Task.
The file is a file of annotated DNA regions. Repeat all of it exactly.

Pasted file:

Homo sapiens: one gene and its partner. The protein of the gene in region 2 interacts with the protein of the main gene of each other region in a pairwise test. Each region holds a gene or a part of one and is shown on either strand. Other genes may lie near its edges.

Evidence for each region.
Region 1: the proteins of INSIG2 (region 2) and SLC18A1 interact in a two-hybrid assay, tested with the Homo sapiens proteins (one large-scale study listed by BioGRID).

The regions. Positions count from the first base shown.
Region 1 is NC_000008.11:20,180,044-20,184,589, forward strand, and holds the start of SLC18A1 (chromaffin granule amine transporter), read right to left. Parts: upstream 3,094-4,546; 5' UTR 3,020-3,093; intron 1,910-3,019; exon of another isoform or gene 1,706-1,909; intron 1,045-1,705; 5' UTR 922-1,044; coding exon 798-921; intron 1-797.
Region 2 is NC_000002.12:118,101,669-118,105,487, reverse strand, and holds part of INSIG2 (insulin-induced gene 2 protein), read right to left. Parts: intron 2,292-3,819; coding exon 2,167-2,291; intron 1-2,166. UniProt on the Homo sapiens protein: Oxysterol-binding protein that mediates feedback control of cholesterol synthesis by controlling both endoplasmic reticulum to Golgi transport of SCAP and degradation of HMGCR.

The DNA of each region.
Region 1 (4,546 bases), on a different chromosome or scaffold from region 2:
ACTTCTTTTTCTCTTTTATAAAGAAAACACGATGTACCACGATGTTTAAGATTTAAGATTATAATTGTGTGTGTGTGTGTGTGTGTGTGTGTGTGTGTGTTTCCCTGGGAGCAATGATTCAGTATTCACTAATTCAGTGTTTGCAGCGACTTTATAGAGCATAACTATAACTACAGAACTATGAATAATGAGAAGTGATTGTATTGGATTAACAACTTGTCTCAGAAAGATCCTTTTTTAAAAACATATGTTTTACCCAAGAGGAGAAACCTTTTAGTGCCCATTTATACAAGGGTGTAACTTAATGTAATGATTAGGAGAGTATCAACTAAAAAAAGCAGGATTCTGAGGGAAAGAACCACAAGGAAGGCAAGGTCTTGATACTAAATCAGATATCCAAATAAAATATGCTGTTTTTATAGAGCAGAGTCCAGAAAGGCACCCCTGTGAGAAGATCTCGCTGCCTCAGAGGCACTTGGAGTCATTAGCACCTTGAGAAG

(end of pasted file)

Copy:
Homo sapiens: one gene and its partner. The protein of the gene in region 2 interacts with the protein of the main gene of each other region in a pairwise test. Each region holds a gene or a part of one and is shown on either strand. Other genes may lie near its edges.

Evidence for each region.
Region 1: the proteins of INSIG2 (region 2) and SLC18A1 interact in a two-hybrid assay, tested with the Homo sapiens proteins (one large-scale study listed by BioGRID).

The regions. Positions count from the first base shown.
Region 1 is NC_000008.11:20,180,044-20,184,589, forward strand, and holds the start of SLC18A1 (chromaffin granule amine transporter), read right to left. Parts: upstream 3,094-4,546; 5' UTR 3,020-3,093; intron 1,910-3,019; exon of another isoform or gene 1,706-1,909; intron 1,045-1,705; 5' UTR 922-1,044; coding exon 798-921; intron 1-797.
Region 2 is NC_000002.12:118,101,669-118,105,487, reverse strand, and holds part of INSIG2 (insulin-induced gene 2 protein), read right to left. Parts: intron 2,292-3,819; coding exon 2,167-2,291; intron 1-2,166. UniProt on the Homo sapiens protein: Oxysterol-binding protein that mediates feedback control of cholesterol synthesis by controlling both endoplasmic reticulum to Golgi transport of SCAP and degradation of HMGCR.

The DNA of each region.
Region 1 (4,546 bases), on a different chromosome or scaffold from region 2:
ACTTCTTTTTCTCTTTTATAAAGAAAACACGATGTACCACGATGTTTAAGATTTAAGATTATAATTGTGTGTGTGTGTGTGTGTGTGTGTGTGTGTGTGTTTCCCTGGGAGCAATGATTCAGTATTCACTAATTCAGTGTTTGCAGCGACTTTATAGAGCATAACTATAACTACAGAACTATGAATAATGAGAAGTGATTGTATTGGATTAACAACTTGTCTCAGAAAGATCCTTTTTTAAAAACATATGTTTTACCCAAGAGGAGAAACCTTTTAGTGCCCATTTATACAAGGGTGTAACTTAATGTAATGATTAGGAGAGTATCAACTAAAAAAAGCAGGATTCTGAGGGAAAGAACCACAAGGAAGGCAAGGTCTTGATACTAAATCAGATATCCAAATAAAATATGCTGTTTTTATAGAGCAGAGTCCAGAAAGGCACCCCTGTGAGAAGATCTCGCTGCCTCAGAGGCACTTGGAGTCATTAGCACCTTGAGAAG